Skip to main content

Professional Mastery: The Human Dimension of Warfighting Capability for the Army-After-Next

The Australian Army recognises that organisations that excel in the future will be those that discover how to tap people's commitment and capacity to learn at all levels. The aim of this paper is to discuss the
concept of professional mastery and its application to the Army-After-Next and to leadership development for the Australian Army.

The paper describes professional mastery by developing an integrated model of the concepts underlying the intellectual and moral components of warfighting capability. The paper provides a framework for understanding the dynamic relationship between the individual and the organisation, and how these combine as a system to deliver the human dimension of warfighting capability. The conclusions drawn in the paper attempt to bridge the gap between enhancing individual performance and building effective organisations.

The focus of professional mastery is people. The aim is to sharpen their professional judgement through challenge and to increase the mastery of the military art through experience. Professional mastery also seeks to build high-performance organisations at all levels, that is, well-led organisations that are continually and dynamically adjusting to the demands of the external environment. One of the positions advocated in this paper is that the principles of leadership do not change, only the conditions in which they are applied. It is also a contention that leadership lessons learnt from historical analysis will continue to be a hallmark for future leadership and professional mastery.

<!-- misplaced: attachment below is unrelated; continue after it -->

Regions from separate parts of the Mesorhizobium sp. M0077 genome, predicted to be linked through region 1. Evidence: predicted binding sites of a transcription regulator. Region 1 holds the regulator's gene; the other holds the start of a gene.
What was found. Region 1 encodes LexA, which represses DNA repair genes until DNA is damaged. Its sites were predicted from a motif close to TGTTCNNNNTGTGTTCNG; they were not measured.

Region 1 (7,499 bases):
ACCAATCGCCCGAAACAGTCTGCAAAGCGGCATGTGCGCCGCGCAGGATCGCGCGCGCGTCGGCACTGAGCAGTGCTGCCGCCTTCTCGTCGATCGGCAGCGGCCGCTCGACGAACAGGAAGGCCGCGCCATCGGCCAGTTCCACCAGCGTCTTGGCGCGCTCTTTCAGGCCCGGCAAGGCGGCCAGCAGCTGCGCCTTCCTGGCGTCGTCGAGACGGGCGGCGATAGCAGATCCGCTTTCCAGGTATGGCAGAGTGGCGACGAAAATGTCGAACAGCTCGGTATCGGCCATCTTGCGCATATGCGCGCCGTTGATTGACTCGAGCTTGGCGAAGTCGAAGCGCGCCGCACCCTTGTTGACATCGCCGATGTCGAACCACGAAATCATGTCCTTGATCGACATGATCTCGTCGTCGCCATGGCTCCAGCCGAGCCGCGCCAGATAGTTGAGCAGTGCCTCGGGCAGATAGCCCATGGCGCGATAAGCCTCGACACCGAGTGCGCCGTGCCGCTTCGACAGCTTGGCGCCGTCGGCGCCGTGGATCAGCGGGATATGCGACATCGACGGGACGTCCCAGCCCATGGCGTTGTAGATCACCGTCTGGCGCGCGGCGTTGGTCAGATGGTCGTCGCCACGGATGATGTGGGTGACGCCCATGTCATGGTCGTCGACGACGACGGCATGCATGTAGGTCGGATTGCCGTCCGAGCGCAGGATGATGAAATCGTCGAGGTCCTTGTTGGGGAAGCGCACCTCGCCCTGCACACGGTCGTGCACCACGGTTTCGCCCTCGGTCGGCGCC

The topic is timely and relevant to the Australian Army. The following themes reflect the structure of the paper: professional mastery is the human dimension of warfighting capability; professional mastery will be the single most important prerequisite for operational success in the Army-After-Next; and leadership is the key to professional mastery.

The paper is intended to be complementary to the principles of the Army Training System and the Australian Army Leadership Model, which support the development of command, leadership and management principles.